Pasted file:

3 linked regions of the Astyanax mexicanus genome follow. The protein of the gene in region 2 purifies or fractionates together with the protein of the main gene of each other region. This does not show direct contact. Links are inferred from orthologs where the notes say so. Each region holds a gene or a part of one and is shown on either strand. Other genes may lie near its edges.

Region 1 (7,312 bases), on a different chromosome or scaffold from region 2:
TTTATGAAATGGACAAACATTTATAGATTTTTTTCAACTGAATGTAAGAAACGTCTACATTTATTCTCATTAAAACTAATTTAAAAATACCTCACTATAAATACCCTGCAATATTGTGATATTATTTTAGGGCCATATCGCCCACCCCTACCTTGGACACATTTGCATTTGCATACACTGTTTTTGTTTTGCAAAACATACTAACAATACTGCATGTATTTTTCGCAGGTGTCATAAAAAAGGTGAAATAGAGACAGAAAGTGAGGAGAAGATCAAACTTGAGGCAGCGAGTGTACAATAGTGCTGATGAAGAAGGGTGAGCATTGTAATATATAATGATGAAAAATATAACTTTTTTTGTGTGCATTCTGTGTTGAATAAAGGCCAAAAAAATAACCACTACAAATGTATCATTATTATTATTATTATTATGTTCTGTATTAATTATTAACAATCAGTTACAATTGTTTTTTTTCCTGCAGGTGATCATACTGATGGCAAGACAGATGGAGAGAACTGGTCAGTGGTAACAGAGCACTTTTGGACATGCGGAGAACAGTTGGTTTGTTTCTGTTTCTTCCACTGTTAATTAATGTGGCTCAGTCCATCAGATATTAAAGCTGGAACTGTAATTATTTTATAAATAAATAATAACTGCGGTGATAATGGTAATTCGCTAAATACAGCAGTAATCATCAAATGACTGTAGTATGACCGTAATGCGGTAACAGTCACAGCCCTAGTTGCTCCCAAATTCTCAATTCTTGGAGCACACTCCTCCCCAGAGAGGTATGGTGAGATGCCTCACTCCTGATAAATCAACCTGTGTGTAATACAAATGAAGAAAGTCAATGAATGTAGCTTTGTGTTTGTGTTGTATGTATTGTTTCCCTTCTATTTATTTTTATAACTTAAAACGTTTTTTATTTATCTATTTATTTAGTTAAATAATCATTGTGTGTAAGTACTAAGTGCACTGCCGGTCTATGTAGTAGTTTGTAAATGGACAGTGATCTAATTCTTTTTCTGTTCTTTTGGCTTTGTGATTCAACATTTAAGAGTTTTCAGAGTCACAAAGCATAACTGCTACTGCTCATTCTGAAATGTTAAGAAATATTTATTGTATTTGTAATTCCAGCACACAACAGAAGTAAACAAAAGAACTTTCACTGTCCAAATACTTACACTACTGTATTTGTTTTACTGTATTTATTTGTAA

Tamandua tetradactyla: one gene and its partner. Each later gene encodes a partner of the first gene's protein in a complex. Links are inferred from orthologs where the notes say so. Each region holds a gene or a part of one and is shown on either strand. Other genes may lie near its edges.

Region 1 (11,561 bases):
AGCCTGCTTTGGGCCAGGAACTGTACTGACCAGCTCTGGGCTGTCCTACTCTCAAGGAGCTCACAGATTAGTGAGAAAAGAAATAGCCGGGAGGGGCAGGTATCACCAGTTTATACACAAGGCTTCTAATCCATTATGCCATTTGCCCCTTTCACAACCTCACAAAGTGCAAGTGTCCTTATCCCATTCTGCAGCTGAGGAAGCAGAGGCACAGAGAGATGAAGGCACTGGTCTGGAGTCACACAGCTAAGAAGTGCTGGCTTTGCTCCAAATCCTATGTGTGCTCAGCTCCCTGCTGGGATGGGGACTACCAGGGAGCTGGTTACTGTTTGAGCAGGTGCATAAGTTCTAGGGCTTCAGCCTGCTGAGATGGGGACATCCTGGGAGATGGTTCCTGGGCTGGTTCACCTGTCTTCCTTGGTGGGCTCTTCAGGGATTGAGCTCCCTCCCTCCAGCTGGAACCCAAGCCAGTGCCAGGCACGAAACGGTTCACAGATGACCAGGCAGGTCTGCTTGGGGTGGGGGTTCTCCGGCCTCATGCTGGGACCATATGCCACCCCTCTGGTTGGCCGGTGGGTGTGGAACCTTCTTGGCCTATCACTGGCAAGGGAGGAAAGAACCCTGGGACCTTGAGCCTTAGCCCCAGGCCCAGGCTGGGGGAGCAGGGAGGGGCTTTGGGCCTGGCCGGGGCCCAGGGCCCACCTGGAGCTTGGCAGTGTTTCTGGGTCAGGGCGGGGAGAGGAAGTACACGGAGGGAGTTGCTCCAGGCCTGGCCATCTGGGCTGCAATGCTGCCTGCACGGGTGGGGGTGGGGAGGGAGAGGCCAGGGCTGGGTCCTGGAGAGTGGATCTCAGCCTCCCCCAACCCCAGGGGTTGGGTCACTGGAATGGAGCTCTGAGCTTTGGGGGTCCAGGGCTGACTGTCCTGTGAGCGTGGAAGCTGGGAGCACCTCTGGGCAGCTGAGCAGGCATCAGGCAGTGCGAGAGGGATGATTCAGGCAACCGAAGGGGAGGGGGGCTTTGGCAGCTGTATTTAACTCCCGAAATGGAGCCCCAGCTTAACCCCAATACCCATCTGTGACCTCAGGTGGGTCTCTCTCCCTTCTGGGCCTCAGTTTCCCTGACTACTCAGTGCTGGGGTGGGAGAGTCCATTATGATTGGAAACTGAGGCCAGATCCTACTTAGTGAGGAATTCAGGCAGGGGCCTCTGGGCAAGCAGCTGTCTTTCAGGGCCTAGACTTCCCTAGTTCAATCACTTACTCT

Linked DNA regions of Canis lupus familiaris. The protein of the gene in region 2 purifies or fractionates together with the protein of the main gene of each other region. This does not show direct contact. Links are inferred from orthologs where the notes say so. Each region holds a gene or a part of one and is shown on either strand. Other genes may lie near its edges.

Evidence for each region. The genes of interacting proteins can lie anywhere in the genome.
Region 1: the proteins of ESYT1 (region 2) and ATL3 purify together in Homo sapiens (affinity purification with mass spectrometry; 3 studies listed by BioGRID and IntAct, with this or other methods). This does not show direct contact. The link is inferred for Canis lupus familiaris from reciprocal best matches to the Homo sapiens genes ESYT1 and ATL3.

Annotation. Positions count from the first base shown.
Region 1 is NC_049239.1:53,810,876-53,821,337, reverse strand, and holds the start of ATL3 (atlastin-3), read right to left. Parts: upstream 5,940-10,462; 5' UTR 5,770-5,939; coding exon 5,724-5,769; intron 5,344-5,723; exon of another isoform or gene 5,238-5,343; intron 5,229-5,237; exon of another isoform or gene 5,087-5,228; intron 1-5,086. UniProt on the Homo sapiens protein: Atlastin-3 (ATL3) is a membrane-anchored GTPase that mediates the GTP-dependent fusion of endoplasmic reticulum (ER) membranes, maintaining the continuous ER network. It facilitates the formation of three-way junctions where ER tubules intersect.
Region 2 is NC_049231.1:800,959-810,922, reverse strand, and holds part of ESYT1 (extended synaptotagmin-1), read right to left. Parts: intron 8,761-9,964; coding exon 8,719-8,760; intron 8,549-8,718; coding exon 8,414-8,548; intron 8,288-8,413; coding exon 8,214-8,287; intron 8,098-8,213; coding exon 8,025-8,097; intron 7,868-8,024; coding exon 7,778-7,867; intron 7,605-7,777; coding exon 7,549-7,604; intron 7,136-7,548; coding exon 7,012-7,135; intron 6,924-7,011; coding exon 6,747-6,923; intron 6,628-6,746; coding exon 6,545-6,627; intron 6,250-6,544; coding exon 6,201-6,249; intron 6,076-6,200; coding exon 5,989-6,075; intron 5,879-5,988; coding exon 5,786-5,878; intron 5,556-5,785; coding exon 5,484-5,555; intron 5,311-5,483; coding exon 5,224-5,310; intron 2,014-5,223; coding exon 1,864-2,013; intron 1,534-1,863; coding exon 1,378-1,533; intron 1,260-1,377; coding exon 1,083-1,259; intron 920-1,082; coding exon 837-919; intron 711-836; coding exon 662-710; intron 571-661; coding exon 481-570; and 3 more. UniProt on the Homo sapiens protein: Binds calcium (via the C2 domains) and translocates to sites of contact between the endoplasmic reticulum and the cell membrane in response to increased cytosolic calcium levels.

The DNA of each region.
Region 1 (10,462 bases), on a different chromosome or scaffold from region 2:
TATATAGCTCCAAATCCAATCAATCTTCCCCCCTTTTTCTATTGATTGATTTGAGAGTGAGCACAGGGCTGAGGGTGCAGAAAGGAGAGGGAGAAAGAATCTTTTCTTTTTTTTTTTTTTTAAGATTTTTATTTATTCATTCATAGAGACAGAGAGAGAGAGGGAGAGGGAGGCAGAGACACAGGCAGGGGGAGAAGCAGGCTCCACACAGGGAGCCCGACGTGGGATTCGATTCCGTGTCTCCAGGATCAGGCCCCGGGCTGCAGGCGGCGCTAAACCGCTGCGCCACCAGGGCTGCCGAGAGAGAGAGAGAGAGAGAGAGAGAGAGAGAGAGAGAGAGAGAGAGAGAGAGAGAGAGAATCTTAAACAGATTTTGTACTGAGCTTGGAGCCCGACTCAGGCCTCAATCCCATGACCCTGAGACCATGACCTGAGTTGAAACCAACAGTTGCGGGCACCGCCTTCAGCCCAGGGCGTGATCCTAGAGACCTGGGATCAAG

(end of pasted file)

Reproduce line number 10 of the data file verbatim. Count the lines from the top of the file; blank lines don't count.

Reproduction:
Annotation. Positions count from the first base shown.